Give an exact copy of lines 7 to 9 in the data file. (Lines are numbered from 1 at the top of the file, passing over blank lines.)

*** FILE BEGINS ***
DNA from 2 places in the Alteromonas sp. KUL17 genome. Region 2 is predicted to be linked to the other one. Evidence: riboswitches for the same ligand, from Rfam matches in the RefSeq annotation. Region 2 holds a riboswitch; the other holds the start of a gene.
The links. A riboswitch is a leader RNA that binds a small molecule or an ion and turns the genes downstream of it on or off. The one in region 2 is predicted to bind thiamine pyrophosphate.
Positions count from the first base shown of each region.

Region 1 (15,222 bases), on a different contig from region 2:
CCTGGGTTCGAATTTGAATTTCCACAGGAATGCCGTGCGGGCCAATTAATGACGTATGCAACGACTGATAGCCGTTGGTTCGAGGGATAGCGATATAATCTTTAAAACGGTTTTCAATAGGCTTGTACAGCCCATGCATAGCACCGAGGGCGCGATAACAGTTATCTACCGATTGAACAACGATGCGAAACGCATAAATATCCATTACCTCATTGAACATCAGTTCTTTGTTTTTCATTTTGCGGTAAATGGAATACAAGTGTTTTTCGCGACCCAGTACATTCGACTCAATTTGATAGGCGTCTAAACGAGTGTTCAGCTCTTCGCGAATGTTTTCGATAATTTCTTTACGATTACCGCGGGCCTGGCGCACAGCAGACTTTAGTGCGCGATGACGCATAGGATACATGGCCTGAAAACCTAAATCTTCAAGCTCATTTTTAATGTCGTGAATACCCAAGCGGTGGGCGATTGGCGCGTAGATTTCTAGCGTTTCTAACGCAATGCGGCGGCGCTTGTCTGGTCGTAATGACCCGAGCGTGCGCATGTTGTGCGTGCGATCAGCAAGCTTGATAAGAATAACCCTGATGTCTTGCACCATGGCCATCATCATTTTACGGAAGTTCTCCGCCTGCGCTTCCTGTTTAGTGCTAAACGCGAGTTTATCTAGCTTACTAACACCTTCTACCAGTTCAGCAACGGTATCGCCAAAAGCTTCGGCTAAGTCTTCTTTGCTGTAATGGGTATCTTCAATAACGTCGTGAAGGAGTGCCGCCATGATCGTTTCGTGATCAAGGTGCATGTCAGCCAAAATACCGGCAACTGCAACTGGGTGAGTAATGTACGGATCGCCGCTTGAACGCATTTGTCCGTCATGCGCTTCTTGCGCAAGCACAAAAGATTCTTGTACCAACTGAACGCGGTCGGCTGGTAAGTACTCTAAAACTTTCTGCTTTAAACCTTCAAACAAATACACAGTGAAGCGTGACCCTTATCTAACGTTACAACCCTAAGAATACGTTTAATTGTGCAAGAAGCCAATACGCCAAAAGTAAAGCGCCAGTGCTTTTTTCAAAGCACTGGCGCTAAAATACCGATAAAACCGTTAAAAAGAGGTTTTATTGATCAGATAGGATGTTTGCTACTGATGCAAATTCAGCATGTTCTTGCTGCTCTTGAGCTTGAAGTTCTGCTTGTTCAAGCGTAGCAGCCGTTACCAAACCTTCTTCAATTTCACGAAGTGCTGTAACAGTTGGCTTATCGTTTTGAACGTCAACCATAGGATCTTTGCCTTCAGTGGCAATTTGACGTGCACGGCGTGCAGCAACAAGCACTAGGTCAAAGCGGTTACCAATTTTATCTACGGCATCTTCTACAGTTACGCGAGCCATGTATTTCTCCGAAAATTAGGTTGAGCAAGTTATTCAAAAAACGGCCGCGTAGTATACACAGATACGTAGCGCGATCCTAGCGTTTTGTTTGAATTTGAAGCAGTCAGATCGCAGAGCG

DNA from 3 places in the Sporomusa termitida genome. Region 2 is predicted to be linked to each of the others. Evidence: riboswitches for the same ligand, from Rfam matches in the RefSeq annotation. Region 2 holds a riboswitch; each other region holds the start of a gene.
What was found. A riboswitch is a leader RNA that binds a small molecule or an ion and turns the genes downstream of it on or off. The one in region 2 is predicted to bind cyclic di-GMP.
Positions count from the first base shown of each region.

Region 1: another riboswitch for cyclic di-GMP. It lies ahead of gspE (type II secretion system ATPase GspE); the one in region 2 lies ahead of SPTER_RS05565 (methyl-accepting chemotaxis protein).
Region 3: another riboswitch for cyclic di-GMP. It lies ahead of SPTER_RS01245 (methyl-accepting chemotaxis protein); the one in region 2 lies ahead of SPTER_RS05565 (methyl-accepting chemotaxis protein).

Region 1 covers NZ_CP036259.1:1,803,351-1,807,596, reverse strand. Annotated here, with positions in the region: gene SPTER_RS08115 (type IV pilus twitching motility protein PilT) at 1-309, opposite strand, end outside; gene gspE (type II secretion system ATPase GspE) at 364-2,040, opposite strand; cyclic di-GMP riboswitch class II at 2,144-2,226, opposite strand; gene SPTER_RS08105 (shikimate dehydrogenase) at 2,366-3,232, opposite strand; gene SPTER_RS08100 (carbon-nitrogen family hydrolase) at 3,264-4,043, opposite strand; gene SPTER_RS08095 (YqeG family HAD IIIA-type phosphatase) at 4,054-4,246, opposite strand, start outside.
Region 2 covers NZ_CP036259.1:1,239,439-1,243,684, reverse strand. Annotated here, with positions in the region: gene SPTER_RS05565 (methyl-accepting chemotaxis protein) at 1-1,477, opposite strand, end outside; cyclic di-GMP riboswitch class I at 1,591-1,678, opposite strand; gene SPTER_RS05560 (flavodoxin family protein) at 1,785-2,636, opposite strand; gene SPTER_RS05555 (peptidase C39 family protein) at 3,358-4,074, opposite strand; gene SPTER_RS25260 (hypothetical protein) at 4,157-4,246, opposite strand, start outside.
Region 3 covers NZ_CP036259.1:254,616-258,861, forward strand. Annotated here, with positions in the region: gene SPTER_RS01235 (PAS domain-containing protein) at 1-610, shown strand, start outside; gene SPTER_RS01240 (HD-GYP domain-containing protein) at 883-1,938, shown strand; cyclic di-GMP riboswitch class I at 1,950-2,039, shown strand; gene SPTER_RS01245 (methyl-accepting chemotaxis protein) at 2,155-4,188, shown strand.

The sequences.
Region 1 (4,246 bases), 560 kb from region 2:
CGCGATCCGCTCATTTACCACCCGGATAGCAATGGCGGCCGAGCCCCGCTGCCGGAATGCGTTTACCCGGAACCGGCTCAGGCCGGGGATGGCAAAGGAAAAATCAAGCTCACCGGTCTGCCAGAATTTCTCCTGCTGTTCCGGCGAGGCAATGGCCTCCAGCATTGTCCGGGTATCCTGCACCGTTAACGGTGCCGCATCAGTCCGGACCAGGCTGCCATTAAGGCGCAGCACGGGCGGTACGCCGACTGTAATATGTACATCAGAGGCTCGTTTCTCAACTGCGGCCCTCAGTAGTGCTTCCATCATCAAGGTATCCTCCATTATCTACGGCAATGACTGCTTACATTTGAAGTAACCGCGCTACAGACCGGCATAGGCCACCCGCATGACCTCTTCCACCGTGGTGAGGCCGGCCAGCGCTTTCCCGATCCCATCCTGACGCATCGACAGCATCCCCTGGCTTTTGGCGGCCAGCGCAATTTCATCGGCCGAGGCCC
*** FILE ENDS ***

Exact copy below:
What was found. A riboswitch is a leader RNA that binds a small molecule or an ion and turns the genes downstream of it on or off. The one in region 2 is predicted to bind cyclic di-GMP.
Positions count from the first base shown of each region.

Region 1: another riboswitch for cyclic di-GMP. It lies ahead of gspE (type II secretion system ATPase GspE); the one in region 2 lies ahead of SPTER_RS05565 (methyl-accepting chemotaxis protein).